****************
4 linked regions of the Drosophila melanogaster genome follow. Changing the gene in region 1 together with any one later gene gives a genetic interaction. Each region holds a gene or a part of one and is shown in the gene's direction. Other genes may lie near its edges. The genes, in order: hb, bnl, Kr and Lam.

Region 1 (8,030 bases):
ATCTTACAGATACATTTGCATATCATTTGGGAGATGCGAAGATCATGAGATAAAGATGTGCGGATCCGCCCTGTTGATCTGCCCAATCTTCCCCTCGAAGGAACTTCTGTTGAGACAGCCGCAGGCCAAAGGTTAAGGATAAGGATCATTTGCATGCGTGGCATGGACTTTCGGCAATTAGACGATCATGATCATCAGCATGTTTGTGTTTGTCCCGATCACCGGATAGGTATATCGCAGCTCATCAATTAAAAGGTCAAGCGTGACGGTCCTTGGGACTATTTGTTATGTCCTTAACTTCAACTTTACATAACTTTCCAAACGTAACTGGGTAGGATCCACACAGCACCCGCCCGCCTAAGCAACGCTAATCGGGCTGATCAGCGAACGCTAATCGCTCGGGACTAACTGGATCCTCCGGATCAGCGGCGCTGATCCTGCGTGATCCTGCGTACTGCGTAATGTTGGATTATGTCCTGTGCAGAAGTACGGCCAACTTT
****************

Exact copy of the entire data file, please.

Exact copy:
4 linked regions of the Drosophila melanogaster genome follow. Changing the gene in region 1 together with any one later gene gives a genetic interaction. Each region holds a gene or a part of one and is shown in the gene's direction. Other genes may lie near its edges. The genes, in order: hb, bnl, Kr and Lam.

Region 1 (8,030 bases):
ATCTTACAGATACATTTGCATATCATTTGGGAGATGCGAAGATCATGAGATAAAGATGTGCGGATCCGCCCTGTTGATCTGCCCAATCTTCCCCTCGAAGGAACTTCTGTTGAGACAGCCGCAGGCCAAAGGTTAAGGATAAGGATCATTTGCATGCGTGGCATGGACTTTCGGCAATTAGACGATCATGATCATCAGCATGTTTGTGTTTGTCCCGATCACCGGATAGGTATATCGCAGCTCATCAATTAAAAGGTCAAGCGTGACGGTCCTTGGGACTATTTGTTATGTCCTTAACTTCAACTTTACATAACTTTCCAAACGTAACTGGGTAGGATCCACACAGCACCCGCCCGCCTAAGCAACGCTAATCGGGCTGATCAGCGAACGCTAATCGCTCGGGACTAACTGGATCCTCCGGATCAGCGGCGCTGATCCTGCGTGATCCTGCGTACTGCGTAATGTTGGATTATGTCCTGTGCAGAAGTACGGCCAACTTT